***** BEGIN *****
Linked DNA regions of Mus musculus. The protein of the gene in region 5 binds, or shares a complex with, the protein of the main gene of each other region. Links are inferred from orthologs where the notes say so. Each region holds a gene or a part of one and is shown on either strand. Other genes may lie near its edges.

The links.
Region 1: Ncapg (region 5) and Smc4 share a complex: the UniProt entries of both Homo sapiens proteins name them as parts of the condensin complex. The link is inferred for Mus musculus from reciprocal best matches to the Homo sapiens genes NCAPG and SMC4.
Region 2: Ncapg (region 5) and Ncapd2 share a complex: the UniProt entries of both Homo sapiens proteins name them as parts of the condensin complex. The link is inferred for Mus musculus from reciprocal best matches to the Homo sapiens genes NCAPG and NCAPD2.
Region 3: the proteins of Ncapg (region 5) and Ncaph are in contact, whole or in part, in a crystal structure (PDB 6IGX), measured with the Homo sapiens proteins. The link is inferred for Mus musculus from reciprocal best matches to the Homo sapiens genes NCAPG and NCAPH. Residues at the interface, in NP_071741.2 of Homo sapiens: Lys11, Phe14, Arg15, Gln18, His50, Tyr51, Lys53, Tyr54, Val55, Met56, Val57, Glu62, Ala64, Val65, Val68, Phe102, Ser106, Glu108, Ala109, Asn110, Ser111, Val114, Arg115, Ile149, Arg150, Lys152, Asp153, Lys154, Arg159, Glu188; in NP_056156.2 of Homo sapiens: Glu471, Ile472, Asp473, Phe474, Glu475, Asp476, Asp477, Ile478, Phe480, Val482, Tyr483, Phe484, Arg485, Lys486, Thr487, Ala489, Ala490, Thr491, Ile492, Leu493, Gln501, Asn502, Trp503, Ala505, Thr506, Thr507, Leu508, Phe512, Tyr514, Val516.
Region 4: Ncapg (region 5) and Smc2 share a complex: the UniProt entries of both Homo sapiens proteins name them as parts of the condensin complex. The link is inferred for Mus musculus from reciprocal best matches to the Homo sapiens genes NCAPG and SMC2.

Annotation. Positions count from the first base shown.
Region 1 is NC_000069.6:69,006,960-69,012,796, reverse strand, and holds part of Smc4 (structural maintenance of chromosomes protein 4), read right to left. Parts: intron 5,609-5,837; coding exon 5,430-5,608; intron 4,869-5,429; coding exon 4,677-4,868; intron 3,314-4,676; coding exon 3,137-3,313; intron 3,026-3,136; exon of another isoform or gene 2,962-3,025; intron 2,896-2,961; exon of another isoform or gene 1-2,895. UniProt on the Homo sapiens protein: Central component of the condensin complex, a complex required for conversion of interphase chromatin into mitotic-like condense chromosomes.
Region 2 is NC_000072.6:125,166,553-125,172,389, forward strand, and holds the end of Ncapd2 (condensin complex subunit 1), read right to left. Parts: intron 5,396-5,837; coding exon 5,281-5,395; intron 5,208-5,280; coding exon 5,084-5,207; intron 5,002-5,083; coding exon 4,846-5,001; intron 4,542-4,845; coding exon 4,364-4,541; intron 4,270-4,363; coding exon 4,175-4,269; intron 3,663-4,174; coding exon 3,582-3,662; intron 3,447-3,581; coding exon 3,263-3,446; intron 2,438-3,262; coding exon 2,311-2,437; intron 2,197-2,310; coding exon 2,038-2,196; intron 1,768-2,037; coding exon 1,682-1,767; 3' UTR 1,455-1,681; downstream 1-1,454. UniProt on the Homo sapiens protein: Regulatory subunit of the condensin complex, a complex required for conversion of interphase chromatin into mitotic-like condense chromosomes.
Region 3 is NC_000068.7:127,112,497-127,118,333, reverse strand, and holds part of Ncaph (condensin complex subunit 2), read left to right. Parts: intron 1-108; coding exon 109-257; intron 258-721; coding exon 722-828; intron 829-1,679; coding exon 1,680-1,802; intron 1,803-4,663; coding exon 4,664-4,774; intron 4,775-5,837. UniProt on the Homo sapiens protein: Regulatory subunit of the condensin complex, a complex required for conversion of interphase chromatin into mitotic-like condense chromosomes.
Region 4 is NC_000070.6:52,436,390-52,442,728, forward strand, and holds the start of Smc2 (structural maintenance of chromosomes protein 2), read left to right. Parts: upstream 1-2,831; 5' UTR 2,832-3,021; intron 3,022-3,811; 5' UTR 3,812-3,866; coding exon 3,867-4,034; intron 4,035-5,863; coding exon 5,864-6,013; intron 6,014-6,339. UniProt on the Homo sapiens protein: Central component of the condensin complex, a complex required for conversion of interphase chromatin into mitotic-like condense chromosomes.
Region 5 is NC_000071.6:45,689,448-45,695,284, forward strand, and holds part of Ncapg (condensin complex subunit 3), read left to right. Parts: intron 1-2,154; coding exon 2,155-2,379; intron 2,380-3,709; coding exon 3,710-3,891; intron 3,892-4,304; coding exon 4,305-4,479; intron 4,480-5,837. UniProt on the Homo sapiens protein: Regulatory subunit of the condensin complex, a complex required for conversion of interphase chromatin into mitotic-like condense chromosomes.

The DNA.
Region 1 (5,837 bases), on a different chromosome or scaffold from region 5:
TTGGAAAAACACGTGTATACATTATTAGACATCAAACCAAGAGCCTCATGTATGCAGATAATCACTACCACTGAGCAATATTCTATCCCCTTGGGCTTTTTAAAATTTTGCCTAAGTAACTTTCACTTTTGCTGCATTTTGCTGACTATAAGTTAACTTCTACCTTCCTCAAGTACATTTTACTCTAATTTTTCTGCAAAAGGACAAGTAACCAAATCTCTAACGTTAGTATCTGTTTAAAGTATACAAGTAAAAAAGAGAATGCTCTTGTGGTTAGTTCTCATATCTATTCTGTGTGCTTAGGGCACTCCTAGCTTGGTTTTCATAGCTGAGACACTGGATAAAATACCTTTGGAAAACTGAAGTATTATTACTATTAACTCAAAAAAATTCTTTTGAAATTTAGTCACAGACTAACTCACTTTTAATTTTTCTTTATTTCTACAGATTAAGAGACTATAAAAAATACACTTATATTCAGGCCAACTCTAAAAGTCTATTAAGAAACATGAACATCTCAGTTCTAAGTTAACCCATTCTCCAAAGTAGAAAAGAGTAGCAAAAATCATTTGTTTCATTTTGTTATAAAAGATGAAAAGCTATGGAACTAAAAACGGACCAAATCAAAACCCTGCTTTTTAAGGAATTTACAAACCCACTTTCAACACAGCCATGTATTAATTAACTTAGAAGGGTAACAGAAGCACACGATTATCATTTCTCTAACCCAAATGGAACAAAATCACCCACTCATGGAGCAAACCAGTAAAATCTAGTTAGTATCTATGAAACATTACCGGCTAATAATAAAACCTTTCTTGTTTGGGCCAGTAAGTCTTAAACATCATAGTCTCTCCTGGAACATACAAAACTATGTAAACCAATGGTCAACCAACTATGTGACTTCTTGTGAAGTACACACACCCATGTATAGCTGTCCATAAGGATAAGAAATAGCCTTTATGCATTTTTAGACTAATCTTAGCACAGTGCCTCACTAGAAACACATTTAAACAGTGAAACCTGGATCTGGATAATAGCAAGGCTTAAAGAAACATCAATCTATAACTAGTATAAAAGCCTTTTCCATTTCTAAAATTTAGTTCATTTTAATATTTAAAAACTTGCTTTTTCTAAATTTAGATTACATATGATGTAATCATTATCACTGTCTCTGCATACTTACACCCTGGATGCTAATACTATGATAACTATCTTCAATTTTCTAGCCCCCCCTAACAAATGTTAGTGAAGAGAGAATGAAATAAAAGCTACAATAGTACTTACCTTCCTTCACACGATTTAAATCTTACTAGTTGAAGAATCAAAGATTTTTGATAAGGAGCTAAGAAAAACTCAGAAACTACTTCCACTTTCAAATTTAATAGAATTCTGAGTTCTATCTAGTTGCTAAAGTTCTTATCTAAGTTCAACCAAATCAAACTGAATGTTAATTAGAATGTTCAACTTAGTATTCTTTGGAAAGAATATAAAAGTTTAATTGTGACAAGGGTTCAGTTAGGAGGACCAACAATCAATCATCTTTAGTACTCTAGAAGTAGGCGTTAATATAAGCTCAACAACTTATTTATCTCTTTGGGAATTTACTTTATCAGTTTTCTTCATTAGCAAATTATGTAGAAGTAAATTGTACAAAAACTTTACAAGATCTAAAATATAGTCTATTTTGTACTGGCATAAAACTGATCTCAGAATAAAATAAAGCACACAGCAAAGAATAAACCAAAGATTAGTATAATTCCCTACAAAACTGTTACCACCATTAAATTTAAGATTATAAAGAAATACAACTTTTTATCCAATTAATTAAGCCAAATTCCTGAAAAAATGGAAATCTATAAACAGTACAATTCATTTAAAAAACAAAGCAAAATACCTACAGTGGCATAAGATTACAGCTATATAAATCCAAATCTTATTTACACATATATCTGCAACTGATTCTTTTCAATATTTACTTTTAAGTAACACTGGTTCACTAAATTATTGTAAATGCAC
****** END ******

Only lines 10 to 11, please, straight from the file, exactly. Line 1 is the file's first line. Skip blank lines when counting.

Region 3 is NC_000068.7:127,112,497-127,118,333, reverse strand, and holds part of Ncaph (condensin complex subunit 2), read left to right. Parts: intron 1-108; coding exon 109-257; intron 258-721; coding exon 722-828; intron 829-1,679; coding exon 1,680-1,802; intron 1,803-4,663; coding exon 4,664-4,774; intron 4,775-5,837. UniProt on the Homo sapiens protein: Regulatory subunit of the condensin complex, a complex required for conversion of interphase chromatin into mitotic-like condense chromosomes.
Region 4 is NC_000070.6:52,436,390-52,442,728, forward strand, and holds the start of Smc2 (structural maintenance of chromosomes protein 2), read left to right. Parts: upstream 1-2,831; 5' UTR 2,832-3,021; intron 3,022-3,811; 5' UTR 3,812-3,866; coding exon 3,867-4,034; intron 4,035-5,863; coding exon 5,864-6,013; intron 6,014-6,339. UniProt on the Homo sapiens protein: Central component of the condensin complex, a complex required for conversion of interphase chromatin into mitotic-like condense chromosomes.